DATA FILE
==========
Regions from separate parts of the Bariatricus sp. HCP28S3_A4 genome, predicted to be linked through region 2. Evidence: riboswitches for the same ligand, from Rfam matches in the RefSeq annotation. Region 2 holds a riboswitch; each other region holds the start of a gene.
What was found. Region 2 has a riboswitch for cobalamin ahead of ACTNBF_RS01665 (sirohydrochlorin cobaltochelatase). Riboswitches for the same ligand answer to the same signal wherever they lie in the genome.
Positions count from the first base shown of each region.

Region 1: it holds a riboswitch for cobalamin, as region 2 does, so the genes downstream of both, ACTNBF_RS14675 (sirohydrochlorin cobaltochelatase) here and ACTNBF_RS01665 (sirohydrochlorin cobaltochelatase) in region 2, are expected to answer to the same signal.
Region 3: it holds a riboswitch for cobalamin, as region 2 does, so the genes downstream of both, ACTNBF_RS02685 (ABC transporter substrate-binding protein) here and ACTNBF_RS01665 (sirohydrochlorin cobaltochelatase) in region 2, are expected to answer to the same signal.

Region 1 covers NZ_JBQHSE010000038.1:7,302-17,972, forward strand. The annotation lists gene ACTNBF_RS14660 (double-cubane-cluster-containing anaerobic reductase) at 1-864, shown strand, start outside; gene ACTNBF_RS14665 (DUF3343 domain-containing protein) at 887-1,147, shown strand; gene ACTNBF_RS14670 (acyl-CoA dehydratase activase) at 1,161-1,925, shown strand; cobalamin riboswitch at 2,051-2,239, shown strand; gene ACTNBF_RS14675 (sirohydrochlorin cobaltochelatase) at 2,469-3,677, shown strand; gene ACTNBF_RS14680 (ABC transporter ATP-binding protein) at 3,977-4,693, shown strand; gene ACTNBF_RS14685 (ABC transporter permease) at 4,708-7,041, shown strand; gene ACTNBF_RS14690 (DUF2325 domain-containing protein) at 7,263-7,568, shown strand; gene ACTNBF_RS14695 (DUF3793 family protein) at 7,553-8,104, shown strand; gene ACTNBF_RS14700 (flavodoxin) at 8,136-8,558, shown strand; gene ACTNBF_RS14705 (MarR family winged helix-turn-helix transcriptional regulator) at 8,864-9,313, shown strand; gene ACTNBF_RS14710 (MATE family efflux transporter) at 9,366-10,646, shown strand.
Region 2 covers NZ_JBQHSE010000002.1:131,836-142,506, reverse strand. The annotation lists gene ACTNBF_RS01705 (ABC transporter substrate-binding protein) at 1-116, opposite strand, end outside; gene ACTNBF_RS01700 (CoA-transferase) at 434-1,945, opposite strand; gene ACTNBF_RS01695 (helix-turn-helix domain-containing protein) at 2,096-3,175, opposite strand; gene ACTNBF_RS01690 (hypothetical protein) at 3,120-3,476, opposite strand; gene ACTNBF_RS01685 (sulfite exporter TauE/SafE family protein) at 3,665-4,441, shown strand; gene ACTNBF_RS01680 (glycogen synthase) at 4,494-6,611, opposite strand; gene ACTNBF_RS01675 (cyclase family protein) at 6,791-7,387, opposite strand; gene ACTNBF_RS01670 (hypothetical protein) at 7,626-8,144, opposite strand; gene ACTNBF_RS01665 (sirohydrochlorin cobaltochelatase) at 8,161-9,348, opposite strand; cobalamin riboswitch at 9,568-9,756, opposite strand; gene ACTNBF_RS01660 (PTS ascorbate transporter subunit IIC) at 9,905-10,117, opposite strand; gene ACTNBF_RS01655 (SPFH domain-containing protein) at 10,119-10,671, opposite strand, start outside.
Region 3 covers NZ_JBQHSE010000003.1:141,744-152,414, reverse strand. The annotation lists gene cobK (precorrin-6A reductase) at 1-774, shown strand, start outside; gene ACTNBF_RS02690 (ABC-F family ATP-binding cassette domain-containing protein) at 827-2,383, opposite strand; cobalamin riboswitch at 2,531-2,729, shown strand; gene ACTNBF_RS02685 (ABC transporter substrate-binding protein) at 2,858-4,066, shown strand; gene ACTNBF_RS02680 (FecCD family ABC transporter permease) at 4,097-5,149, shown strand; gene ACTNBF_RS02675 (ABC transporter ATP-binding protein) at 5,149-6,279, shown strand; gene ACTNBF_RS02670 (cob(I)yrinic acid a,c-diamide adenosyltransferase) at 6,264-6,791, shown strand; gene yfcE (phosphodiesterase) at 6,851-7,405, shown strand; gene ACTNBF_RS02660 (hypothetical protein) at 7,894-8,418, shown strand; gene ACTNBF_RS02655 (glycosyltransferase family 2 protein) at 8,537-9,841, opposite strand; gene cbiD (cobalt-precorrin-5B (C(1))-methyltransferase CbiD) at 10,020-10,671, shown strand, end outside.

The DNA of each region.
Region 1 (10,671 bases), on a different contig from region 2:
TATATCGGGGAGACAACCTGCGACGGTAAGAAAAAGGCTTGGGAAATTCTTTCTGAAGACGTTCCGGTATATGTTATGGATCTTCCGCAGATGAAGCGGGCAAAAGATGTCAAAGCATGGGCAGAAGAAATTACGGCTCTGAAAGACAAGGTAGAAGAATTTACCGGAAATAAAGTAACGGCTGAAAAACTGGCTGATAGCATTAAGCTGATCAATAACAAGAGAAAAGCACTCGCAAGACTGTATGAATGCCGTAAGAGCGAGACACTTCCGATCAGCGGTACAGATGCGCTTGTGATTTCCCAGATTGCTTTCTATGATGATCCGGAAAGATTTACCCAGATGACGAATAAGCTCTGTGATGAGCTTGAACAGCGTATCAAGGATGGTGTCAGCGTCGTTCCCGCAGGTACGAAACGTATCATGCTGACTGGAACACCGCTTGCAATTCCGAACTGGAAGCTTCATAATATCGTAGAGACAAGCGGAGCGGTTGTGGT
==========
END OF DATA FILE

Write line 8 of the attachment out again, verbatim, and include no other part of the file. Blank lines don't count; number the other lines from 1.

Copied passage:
Region 3 covers NZ_JBQHSE010000003.1:141,744-152,414, reverse strand. The annotation lists gene cobK (precorrin-6A reductase) at 1-774, shown strand, start outside; gene ACTNBF_RS02690 (ABC-F family ATP-binding cassette domain-containing protein) at 827-2,383, opposite strand; cobalamin riboswitch at 2,531-2,729, shown strand; gene ACTNBF_RS02685 (ABC transporter substrate-binding protein) at 2,858-4,066, shown strand; gene ACTNBF_RS02680 (FecCD family ABC transporter permease) at 4,097-5,149, shown strand; gene ACTNBF_RS02675 (ABC transporter ATP-binding protein) at 5,149-6,279, shown strand; gene ACTNBF_RS02670 (cob(I)yrinic acid a,c-diamide adenosyltransferase) at 6,264-6,791, shown strand; gene yfcE (phosphodiesterase) at 6,851-7,405, shown strand; gene ACTNBF_RS02660 (hypothetical protein) at 7,894-8,418, shown strand; gene ACTNBF_RS02655 (glycosyltransferase family 2 protein) at 8,537-9,841, opposite strand; gene cbiD (cobalt-precorrin-5B (C(1))-methyltransferase CbiD) at 10,020-10,671, shown strand, end outside.